Learning from Spock: Gunderman Examines Sci-Fi as Social Commentary

Hannah Gunderman, a doctoral student in the Department of Geography.

What if science fiction like the Star Trek series could teach us how to better understand and engage with the real world around us?

That is the premise of a collection of scholarly articles written by five cultural researchers from around the country, including UT’s Hannah Gunderman, a doctoral student in the Department of Geography.

The papers apply a variety of social theories and geographic concepts to the legendary science fiction franchise. They also show how Star Trek has made relevant social and political commentary about each generation since its launch in the 1960s.

The collection appears in a special issue of the Geographical Bulletin, the official journal of international geographical honor society Gamma Theta Upsilon.

Gunderman—who also co-edited the special issue, titled “The Geographies of Star Trek”—noted that people often use their science fiction fandom as a way to grapple with the political climate in which they find themselves. It may also serve to increase their empathy for others.

In Gunderman’s paper, she examines how the entirety of the Star Trek franchise often blurs the boundaries between protagonists and antagonists.

“When you look at any episode of Star Trek, there will be someone who is seen as the bad guy,” she said. “But that starts to get less clear as the episode goes on. Is it a bad guy, or are there external influences that are causing them to act in this way?”

That outlook could extend into our lives as we watch the news or hear about conflict in a different region of the world, Gunderman said. It challenges people to not be quick to judge others and instead try to look at what is happening in their lives and see how that is affecting their actions.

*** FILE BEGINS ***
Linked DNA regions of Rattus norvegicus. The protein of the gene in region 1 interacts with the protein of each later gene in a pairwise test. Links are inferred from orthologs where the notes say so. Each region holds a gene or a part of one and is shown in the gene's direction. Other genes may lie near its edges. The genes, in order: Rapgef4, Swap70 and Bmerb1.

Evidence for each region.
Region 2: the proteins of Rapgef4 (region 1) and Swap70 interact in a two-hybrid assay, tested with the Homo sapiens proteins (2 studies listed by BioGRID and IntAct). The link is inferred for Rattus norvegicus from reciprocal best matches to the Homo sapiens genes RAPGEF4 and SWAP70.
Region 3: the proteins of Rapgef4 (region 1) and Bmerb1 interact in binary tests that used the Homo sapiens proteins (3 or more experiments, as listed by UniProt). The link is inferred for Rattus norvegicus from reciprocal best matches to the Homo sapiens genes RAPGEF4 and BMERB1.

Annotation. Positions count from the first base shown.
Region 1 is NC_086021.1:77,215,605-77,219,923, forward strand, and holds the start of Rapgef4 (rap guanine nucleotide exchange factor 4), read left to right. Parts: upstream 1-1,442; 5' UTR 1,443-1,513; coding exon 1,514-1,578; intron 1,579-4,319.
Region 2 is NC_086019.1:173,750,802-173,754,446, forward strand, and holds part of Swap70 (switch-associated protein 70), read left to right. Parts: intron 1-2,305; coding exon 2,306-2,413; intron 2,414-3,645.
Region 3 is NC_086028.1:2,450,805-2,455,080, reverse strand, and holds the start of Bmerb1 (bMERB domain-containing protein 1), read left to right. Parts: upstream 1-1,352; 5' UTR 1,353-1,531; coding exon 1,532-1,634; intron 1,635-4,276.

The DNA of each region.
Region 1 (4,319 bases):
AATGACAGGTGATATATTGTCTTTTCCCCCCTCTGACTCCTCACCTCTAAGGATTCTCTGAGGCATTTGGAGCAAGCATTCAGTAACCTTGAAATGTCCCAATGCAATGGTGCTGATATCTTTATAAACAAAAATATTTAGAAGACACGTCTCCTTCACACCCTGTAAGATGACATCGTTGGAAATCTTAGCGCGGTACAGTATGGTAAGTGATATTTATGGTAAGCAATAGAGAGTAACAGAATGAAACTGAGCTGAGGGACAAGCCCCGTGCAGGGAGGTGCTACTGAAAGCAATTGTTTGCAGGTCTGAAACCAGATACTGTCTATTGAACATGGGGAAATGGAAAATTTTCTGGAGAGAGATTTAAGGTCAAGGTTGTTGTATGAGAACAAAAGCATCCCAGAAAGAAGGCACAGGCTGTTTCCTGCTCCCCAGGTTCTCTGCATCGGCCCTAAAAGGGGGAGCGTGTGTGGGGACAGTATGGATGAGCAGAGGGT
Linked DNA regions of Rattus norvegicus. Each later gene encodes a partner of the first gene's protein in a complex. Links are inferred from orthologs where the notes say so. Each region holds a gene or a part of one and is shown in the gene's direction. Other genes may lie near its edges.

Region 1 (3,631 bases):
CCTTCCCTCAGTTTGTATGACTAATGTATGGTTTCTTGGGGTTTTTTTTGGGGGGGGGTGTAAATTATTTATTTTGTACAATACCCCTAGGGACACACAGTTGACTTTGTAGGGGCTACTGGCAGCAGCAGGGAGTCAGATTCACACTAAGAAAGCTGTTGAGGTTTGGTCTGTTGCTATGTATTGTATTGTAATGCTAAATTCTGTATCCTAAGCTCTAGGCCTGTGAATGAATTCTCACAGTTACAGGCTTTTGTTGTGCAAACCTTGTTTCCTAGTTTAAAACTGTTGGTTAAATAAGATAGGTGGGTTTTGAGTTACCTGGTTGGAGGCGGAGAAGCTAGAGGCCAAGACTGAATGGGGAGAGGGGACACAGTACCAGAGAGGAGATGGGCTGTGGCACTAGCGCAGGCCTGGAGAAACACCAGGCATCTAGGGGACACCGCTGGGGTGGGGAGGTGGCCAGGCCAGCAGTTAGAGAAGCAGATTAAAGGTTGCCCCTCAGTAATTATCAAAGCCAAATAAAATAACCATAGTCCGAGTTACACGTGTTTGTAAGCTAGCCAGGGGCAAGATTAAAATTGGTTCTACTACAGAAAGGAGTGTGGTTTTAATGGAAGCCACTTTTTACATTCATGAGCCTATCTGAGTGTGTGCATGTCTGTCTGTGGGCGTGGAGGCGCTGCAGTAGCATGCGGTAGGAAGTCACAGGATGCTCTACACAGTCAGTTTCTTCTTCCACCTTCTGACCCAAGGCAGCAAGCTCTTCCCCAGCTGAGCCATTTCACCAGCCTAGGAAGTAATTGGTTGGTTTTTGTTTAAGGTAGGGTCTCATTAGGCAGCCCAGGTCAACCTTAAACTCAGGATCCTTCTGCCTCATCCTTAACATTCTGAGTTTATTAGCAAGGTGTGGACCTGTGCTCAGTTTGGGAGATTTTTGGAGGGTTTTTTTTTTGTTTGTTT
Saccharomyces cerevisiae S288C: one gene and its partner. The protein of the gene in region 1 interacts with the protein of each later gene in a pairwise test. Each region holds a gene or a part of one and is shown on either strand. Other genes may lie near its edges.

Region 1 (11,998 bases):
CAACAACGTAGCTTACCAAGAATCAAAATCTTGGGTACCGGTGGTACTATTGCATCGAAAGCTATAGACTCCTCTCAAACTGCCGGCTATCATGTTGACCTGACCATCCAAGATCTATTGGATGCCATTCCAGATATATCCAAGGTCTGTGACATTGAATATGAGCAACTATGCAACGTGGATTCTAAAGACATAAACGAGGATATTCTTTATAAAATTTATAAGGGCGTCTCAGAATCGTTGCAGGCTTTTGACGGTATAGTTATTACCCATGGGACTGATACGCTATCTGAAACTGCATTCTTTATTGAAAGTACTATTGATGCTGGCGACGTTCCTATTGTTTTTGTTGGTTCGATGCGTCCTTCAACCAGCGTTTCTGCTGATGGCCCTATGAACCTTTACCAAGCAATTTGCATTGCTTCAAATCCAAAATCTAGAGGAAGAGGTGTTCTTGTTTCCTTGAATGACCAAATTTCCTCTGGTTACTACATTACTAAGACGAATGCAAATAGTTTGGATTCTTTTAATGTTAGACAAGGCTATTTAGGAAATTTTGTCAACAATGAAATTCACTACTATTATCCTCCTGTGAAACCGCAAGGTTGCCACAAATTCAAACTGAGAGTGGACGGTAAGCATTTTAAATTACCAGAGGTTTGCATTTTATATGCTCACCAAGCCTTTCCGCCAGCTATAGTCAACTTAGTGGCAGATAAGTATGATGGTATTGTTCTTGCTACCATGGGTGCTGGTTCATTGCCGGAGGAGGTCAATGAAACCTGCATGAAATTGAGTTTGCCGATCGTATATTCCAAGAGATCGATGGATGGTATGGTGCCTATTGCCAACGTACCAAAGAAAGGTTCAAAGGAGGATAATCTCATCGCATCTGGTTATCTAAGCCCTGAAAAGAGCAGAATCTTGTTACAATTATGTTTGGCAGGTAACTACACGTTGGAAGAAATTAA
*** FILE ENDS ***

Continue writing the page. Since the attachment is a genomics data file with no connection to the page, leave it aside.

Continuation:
“We are so used to categorizing people,” she said. “But if you’re able to watch an episode of Star Trek and can empathize with whom the antagonist might be—recognizing that what they’re doing isn’t good but you understand why—if you’re able to do that with the media you’re watching, it may influence you in your real life to not be so black and white.”

The impact science fiction makes on its fans is a commentary about the powerful effect popular media has in forming, shaping, maintaining, or changing people’s opinions, Gunderman said.

“Popular media can make a lot of strong commentary on race, geopolitics, historic preservation, and history in general,” she said. “I want people to be very aware that the media and television and films they’re watching are definitely influencing them more than they realize—even if they think it is a passive action.

“I want people to ask questions such as ‘What is this trying to tell me?’ and ‘How am I receiving this message right now?’ I want people to be more hands-on with media they’re watching.”

For a copy of the collection of articles, email Gunderman at hgunderm@vols.utk.edu.

CONTACT:

Lola Alapo (865-974-3993, lalapo@utk.edu)